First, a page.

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Future of education series evokes technology questions

Written on December 13th, 2011

A recent Globe and Mail series on the future of education is serving as an important discussion tool, says John Knox Christian School principal Michael Meinema.

Starting Nov. 28, the newspaper series explored ideas such as a “flipped classroom” where students learn through YouTube videos at home and do assignments during school hours, as well as openly learning through using devices like Twitter.

“I applaud the Globe and Mail for addressing this because I think it’s going to start discussions,” Meinema tells the OACS News.

He says using an article at a staff meeting allows people to talk about what they like and dislike about the ideas, and express what they are willing to try.

“It’s amazing what professional growth you can get out of reading an article for five minutes,” he says.

Reflecting on the articles, Meinema says he likes the approach to be thinking about being inventive and trying things out, but cautions that trying something new has to be with the aim to engage children in learning.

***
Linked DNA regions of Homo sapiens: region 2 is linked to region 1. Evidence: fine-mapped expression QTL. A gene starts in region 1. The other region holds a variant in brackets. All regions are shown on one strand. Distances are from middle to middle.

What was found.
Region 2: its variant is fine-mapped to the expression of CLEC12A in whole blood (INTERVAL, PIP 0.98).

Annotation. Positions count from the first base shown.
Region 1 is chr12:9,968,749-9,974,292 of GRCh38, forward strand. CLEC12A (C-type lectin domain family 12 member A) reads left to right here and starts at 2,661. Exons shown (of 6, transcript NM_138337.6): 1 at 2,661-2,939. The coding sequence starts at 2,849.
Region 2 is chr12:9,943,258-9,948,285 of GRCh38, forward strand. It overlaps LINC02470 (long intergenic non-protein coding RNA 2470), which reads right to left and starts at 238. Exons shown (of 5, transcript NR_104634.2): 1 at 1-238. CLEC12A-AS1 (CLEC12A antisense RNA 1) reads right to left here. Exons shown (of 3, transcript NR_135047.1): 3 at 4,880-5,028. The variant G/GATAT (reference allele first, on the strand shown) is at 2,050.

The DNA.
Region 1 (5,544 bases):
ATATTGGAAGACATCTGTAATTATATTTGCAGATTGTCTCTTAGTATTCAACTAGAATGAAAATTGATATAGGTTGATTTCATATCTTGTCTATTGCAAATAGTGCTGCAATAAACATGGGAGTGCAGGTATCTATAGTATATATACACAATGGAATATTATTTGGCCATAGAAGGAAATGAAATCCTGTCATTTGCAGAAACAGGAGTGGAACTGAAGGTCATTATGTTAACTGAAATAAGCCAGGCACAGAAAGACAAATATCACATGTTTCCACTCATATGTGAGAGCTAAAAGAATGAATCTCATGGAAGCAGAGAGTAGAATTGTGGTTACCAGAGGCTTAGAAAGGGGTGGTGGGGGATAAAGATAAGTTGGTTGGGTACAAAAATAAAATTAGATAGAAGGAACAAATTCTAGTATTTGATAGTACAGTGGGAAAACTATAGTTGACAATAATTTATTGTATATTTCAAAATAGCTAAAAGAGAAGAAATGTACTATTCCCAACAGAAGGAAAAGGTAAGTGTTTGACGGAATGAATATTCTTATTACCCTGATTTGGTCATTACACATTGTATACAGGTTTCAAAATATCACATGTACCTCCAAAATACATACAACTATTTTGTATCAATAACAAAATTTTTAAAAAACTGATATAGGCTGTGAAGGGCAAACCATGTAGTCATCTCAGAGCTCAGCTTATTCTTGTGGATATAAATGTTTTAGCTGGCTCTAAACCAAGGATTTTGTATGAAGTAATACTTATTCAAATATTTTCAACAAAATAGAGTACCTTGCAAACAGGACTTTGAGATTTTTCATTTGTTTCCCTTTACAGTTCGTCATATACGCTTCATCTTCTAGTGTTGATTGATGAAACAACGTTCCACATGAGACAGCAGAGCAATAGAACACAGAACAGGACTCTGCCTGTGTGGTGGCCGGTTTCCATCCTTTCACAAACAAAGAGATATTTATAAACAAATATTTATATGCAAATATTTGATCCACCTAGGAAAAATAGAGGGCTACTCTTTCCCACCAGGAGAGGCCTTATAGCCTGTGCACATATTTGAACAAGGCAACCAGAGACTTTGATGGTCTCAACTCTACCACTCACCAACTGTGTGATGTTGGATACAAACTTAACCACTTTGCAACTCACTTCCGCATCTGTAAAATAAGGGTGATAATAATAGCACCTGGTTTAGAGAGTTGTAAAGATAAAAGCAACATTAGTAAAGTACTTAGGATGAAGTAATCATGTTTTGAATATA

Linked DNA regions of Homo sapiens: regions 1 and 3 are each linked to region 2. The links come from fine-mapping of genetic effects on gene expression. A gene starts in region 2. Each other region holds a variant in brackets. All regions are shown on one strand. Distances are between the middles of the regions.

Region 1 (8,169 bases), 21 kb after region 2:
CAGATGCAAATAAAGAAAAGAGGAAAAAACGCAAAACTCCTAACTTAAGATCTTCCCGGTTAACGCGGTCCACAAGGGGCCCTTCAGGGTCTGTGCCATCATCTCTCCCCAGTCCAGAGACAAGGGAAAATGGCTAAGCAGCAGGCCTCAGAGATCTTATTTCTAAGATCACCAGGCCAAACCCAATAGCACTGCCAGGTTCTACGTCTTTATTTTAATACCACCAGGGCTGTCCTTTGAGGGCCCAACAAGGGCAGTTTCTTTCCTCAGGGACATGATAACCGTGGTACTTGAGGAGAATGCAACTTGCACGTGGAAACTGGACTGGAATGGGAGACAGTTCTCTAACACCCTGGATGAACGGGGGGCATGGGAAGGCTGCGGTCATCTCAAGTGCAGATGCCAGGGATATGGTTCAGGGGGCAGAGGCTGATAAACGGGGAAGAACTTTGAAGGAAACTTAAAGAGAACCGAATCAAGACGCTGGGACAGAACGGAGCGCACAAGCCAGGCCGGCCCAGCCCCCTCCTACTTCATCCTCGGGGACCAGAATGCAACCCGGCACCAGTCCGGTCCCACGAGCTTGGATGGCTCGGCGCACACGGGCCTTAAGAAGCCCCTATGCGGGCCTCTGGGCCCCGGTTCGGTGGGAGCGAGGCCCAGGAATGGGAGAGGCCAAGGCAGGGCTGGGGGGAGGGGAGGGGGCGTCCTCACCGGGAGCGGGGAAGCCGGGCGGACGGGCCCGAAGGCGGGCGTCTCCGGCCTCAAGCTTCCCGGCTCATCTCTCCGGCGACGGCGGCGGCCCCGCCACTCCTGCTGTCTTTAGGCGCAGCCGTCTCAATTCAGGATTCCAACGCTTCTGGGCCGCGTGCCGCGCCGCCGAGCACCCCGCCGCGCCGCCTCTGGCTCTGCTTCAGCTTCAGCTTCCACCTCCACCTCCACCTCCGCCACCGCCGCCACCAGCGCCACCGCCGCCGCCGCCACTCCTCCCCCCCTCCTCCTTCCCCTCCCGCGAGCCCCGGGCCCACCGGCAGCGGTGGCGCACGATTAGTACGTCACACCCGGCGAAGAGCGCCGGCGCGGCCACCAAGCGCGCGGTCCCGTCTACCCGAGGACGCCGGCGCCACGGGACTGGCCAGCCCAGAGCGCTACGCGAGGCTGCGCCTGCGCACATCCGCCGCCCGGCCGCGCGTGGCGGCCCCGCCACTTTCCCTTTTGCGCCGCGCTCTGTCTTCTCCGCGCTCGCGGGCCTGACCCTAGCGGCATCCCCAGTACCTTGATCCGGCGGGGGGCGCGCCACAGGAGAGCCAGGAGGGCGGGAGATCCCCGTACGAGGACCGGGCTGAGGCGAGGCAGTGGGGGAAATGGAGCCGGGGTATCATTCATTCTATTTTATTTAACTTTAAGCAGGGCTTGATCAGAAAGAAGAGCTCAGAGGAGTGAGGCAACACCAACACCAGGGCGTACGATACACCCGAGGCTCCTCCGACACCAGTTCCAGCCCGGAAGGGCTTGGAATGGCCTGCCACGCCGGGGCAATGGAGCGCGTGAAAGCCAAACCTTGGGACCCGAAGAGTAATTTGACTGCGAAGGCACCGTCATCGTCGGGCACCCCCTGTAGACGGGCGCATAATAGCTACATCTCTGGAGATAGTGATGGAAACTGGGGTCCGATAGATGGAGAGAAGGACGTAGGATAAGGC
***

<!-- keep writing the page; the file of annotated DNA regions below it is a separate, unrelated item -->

He notes the Woodstock school is trying to engage students in learning through integrating technology more at the school and supporting staff opportunities to be creative.

The thing at the heart of this activity, he says, is looking at how it is going to impact students’ learning.

For example, flipped classrooms may not be something parents who are paying $10,000 or more in independent Christian school tuition would go for, notes Meinema. There’s also the practical question of what happens if the Internet goes down and a student can’t access a lesson.

“I want to ensure (technology is) one of the many tools that are impacting kids’ lives, it’s not the tool,” he says.

John Knox Christian School has committed to bringing in resources to integrate technology into teaching.

The Grade 2, 6, and 7 classrooms have portable interactive whiteboards called Mobi View that are like portable smart board.

The junior kindergarten classroom just got equipped with BlackBerry Playbooks, and the children will use apps to practise spelling and counting.

During a recent PD day every staff member created a Wiki Space to provide better communication with staff and students, says Meinema.

Other technology initiatives include using Flip Cameras, a smart board in the resource centre, mounted projectors in all classrooms and in the staff room, and a portable half lab wireless laptop cart with 12 computers that can be wheeled into classrooms.

Meinema has started creating podcasts, which are available on the school website and YouTube, to better inform families about the school

He notes children are comfortable with the technology, and many are using it at home as part of their life.

“It promotes the opportunity for kids to be creative, for them to own learning, and it gives them a chance to take responsibility for what they’re working on,” he says.